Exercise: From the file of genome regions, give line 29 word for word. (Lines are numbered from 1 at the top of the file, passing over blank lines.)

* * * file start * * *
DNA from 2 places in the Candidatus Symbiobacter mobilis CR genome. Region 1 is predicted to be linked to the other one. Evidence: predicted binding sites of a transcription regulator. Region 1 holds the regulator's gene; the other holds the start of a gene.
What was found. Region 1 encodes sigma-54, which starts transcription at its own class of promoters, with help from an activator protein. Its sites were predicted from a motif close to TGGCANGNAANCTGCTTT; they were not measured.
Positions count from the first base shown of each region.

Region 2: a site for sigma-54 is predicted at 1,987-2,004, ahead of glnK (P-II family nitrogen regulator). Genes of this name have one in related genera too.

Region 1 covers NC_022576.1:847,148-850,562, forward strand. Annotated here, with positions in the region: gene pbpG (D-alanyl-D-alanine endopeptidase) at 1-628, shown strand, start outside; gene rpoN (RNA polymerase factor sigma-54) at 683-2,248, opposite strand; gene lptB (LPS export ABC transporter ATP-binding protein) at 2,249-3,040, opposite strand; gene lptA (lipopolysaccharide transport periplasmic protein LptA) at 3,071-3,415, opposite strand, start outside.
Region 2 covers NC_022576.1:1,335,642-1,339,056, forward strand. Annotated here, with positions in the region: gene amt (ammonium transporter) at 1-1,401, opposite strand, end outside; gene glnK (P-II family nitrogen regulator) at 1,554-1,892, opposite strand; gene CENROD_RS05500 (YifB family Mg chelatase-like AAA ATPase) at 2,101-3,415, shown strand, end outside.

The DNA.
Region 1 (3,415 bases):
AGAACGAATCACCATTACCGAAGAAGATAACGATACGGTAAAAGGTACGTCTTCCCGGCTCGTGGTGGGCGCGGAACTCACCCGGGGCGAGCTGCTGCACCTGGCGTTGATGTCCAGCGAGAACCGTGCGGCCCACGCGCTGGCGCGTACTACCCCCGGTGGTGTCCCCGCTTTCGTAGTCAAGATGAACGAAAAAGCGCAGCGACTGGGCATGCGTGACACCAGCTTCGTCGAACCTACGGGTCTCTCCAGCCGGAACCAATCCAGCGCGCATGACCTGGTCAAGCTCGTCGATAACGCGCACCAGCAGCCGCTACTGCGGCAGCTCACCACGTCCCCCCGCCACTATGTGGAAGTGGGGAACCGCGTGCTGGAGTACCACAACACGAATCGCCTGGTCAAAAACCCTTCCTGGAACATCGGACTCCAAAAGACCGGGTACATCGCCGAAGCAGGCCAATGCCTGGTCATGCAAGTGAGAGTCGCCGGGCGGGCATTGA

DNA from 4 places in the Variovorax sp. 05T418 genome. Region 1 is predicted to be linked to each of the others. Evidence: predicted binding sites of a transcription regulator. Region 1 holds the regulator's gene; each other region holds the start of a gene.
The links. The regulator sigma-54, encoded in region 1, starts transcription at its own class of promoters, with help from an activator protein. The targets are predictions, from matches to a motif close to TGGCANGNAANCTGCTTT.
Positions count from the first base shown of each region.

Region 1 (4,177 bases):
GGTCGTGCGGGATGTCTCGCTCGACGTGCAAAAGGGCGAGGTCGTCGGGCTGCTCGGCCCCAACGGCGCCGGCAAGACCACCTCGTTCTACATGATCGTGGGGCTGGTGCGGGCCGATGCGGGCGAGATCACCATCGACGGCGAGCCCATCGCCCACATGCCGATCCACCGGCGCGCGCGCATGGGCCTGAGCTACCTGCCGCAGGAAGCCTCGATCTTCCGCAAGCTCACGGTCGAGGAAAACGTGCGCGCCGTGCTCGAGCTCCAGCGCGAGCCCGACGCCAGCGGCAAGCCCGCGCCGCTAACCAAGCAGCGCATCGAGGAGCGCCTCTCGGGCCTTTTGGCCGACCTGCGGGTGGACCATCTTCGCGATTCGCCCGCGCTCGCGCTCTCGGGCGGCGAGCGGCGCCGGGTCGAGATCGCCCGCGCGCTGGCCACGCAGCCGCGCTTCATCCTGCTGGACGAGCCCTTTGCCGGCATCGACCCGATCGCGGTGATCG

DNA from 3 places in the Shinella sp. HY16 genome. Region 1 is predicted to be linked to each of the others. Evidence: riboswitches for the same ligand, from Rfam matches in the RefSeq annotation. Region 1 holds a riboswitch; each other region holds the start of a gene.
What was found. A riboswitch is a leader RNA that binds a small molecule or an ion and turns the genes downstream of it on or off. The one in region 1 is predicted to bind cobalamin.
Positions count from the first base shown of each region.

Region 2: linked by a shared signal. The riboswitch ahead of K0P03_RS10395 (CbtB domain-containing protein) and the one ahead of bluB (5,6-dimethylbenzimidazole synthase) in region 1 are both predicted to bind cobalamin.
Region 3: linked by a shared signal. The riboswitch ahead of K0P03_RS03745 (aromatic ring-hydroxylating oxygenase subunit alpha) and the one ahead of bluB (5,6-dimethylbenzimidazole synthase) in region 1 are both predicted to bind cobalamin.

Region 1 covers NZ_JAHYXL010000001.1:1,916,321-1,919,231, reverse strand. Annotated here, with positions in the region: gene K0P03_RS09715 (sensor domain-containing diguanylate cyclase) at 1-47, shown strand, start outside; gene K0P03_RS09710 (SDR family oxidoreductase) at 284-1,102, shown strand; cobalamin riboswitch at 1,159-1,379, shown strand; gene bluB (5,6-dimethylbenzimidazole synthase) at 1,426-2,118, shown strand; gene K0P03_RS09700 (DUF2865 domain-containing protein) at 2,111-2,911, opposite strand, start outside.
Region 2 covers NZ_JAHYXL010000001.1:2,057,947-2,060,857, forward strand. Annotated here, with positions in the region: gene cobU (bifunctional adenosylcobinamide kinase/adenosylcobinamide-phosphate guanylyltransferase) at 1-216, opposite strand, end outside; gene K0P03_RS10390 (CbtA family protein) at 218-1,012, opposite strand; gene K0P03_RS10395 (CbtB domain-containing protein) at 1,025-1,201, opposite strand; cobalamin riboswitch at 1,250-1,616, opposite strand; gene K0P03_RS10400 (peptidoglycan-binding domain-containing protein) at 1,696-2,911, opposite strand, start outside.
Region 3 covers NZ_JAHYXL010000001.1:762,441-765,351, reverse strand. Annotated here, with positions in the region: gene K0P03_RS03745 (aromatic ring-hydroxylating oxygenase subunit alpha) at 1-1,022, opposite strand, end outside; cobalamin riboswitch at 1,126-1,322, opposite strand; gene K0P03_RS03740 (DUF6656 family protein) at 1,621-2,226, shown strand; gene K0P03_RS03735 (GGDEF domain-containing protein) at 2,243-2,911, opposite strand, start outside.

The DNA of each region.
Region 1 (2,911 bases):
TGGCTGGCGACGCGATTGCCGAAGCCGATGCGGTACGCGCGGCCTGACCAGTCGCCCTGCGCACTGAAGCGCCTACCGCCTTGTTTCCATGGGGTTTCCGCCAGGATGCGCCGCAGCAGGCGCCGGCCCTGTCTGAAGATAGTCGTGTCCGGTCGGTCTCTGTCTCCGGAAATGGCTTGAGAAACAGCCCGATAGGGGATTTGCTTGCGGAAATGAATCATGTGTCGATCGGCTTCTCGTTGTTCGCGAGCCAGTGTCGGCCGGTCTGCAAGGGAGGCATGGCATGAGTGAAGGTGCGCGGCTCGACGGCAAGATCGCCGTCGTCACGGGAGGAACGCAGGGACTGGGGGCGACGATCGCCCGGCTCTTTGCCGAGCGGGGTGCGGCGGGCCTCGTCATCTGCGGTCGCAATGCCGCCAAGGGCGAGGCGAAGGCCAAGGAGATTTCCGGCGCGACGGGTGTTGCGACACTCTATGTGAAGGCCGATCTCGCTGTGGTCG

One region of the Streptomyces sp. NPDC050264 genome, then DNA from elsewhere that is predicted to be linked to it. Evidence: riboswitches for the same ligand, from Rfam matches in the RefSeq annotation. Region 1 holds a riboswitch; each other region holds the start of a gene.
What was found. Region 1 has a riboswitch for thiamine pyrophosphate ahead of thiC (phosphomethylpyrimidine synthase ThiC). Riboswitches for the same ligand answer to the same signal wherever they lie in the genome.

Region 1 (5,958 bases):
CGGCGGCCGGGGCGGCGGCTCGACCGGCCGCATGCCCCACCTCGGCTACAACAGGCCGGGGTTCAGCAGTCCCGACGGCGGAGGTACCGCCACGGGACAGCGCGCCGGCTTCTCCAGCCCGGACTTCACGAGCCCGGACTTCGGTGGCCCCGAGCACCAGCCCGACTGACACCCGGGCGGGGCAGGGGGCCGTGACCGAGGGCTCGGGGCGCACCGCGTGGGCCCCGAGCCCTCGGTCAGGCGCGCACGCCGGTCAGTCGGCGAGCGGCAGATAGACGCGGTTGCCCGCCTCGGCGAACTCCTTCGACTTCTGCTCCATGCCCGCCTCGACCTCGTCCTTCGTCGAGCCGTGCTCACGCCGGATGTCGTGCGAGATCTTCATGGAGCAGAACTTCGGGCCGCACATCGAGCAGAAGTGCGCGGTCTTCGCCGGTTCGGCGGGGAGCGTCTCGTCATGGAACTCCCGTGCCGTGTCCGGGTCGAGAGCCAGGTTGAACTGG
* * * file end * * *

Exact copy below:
CGGCGGCCGGGGCGGCGGCTCGACCGGCCGCATGCCCCACCTCGGCTACAACAGGCCGGGGTTCAGCAGTCCCGACGGCGGAGGTACCGCCACGGGACAGCGCGCCGGCTTCTCCAGCCCGGACTTCACGAGCCCGGACTTCGGTGGCCCCGAGCACCAGCCCGACTGACACCCGGGCGGGGCAGGGGGCCGTGACCGAGGGCTCGGGGCGCACCGCGTGGGCCCCGAGCCCTCGGTCAGGCGCGCACGCCGGTCAGTCGGCGAGCGGCAGATAGACGCGGTTGCCCGCCTCGGCGAACTCCTTCGACTTCTGCTCCATGCCCGCCTCGACCTCGTCCTTCGTCGAGCCGTGCTCACGCCGGATGTCGTGCGAGATCTTCATGGAGCAGAACTTCGGGCCGCACATCGAGCAGAAGTGCGCGGTCTTCGCCGGTTCGGCGGGGAGCGTCTCGTCATGGAACTCCCGTGCCGTGTCCGGGTCGAGAGCCAGGTTGAACTGG